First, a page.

2. Jaiman Players Guide
  3. Jaiman I, the NW.
  4. Jaiman II, the NE.
  5. Jaiman III, the SE.
  6. Jaiman IV, the SW. .
  7. City Books. Lethys, Norek, Haalkitaine.
  8. Book of Adventures. Legacy of the Sea Drake and assorted adventures.
  9. Atlas Jaiman. maps and more maps.

Box 2. Emer.

  1. Gazetteer Emer. Timeline, flora and fauna and politics and power overview and more maps!
  2. Emer Players Guide
  3. Emer I
  4. Emer II
  5. Emer III
  6. Emer IV
  7. City Books. Eidolon + 2-3 others.
  8. Book of Adventures.
  9. Atlas Emer. maps, maps and more maps. GM maps, city maps, player maps, treasure maps. etc.

Looking that over, most of the work is already done and Terry probably has little incentive for one last re-write or re-org. But imagine a kickstarter campaign that funds this work and new artwork and lots and lots of maps. Would that be of interest to anyone? Plus it would cement both continents into final organized products with a TON of material for years of play. I can’t imagine Terry tackling another continent in a comprehensive way that took decades of work for Jaiman and Emer.

As stand alone books, there is well over $100+ in print products. As a kickstarter you could offer special maps, or similar incentives to tier pledges. What would you pay for that product? Finally, if you could group fund it and raise the capital, why not stat it for RMu. Tackle the whole thing once and for all.

In summation:

  1. What are your thoughts on the playability of SW material?
  2. Besides ME, have you used SW in other settings?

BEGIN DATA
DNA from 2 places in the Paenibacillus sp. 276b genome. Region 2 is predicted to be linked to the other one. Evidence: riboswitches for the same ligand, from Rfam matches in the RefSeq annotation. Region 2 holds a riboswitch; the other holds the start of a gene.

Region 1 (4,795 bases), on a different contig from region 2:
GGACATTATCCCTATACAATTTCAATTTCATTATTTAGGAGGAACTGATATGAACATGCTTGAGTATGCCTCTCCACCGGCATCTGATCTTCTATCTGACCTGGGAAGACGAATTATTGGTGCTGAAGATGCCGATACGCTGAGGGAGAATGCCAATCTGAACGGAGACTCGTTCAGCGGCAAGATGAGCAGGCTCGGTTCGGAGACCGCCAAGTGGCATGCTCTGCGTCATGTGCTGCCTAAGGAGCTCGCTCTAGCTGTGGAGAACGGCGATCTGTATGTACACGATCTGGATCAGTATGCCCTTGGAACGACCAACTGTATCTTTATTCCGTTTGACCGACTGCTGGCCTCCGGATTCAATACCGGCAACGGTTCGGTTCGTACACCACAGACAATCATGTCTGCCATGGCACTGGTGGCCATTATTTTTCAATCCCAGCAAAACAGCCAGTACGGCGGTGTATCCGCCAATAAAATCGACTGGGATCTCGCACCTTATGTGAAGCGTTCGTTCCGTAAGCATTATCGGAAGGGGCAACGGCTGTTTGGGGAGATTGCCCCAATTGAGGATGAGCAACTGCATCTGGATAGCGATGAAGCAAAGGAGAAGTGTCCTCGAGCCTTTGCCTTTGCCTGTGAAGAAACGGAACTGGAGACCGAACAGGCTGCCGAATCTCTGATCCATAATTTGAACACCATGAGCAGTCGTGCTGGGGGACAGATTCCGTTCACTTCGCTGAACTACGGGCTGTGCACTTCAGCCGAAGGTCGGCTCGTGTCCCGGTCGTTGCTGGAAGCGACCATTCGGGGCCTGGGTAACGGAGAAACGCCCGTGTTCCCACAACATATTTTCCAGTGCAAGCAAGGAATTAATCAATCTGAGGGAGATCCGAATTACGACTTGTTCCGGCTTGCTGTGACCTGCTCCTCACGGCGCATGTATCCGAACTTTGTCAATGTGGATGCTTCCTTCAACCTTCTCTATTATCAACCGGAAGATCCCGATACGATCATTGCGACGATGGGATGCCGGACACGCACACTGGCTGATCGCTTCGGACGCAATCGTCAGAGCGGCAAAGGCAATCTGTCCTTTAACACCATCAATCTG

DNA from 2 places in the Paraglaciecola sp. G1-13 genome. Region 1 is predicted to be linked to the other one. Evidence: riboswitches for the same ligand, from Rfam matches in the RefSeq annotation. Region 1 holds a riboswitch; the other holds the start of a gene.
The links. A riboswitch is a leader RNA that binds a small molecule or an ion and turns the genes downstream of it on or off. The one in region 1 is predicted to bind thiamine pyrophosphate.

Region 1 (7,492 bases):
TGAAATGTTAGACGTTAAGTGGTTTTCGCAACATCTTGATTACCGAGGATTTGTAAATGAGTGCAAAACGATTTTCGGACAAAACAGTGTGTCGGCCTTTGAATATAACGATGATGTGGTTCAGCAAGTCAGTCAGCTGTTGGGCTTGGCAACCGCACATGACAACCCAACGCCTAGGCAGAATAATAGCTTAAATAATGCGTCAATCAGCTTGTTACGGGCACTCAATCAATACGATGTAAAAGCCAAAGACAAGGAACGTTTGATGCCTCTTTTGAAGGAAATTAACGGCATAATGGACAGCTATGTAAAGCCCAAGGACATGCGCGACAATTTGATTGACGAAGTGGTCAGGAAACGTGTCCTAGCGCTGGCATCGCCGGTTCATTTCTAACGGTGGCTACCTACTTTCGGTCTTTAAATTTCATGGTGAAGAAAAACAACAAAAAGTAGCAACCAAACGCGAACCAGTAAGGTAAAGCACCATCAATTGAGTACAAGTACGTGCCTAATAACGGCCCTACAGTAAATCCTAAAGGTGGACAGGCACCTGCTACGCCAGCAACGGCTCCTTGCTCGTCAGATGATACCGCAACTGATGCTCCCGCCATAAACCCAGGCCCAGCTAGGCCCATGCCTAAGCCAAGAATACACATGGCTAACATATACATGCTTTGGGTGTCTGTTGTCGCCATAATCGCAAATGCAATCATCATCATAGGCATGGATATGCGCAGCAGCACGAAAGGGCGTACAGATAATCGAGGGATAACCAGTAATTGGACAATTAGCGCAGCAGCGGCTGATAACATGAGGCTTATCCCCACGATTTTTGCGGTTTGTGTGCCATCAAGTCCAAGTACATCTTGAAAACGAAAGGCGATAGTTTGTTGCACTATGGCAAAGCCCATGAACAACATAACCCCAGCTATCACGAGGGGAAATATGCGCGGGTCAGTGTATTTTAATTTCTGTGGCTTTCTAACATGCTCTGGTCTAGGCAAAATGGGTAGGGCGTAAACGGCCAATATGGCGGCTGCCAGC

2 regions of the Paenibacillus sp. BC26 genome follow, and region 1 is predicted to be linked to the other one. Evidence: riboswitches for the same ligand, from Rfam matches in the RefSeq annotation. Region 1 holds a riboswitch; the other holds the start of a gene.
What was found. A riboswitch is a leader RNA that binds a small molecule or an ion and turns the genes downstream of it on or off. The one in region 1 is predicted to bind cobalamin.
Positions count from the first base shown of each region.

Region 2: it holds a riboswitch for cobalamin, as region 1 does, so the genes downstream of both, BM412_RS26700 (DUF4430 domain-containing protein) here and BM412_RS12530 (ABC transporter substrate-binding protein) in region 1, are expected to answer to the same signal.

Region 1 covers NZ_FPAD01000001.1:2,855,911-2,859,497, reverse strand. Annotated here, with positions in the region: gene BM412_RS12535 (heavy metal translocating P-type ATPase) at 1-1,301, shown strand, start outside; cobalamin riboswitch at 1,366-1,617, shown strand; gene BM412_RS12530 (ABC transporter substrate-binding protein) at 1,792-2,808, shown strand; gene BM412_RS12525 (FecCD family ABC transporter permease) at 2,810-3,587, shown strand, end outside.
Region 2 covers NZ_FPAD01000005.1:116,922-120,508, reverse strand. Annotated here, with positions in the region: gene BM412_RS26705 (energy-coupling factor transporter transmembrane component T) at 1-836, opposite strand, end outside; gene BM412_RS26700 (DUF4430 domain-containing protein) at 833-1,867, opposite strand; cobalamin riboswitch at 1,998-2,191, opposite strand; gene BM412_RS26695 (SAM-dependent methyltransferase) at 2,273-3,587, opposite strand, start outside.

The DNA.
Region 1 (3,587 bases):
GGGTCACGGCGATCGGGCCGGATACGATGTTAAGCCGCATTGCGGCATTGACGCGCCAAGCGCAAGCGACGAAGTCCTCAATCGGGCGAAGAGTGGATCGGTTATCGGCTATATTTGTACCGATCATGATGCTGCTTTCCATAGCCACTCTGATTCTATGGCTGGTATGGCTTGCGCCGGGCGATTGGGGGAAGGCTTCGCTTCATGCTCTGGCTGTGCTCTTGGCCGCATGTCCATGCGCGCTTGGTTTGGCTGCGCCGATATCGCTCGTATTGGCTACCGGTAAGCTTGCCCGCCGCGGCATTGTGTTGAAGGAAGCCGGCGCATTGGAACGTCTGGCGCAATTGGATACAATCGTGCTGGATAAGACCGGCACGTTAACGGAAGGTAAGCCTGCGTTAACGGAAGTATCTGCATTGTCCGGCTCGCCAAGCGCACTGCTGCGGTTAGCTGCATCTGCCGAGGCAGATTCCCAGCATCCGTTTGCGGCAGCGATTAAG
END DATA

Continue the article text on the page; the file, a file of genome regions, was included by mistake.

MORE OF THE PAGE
3. Do you have a favorite box set from the Golden Age or something more recent?

Thee Tales of the Tarot Deck.

Tale 1. One of the more curious aspects of The Court of Ardor is the “Deck of Ardan”, a tarot-like magical set of cards. At first glance, the deck simply acts as an “org chart” for the mysterious Court and assigns members to various roles based on a playing deck. Additionally, the deck holds other powers, two of which are detailed. The first is the ability to communicate with other members of the Court featured in the deck. This can be through voice, or if chosen a visual window akin to modern “Facetime”. The second detailed power was enhanced “Channeling”–per the channeling skill in Rolemaster. Since no one I know has ever used the Channeling skill (as described in RM2), it was interesting but ultimately unhelpful. (I recently asked Terry about the origins of the Channeling skill, but that’s another blog!)

Tale 2. The Court of Ardor was not the first appearance of a Tarot style deck in fantasy that replaced the cards with characters in the particular story. It has been decades since I had read Roger Zelazny’s “Nine Princes in Amber” but I vaguely recalled the same style device being used. The book was published in 1970, so it clearly predated Rolemaster and I’m not the first that noted the similarity. Age of Ravens blog noted the similarity in 2011.

http://ageofravens.blogspot.com/2011/02/rpg-supplements-i-like-court-of-ardor.html

So was this just a coincidence or an example of convergent creativity in early fantasy? When I asked Terry, he provided this short explanation:

“Yes the Ardan Tarot was inspired by Zelazny’s books. More details I am afraid I don’t recall after all these years!”

So there we have an answer, but answers to questions I had about additional powers of the deck or further ideas on their use were lost in the mists of time!

Tale 3. 29 years after Zelazny’s book and 16 years after The Court of Ardor, a Tarot plot device appeared in another fantasy series. One that had it’s birth in fantasy gaming. Gardens of the Moon is the first Book of the Malazan and featured the Deck of Dragons. This deck of cards was both a divination tool and depicted the various members of a pantheons court. The Deck of Dragons plays a major role in the early Malazan books, but less so as the books go on and other systems replace the deck. I’d enjoy asking Steven or Cameron (the authors) if they too were inspired by Zelazny’s book; the Malazan series was driven primarily by their early roleplaying games.

Perhaps I’ll read Nine Princes in Amber again, but I’m still intrigued by the use of Tarot cards in Court of Ardor and Malazan. Zelazny might have been the progenitor of an idea that is now shared DNA in two other fantasy settings.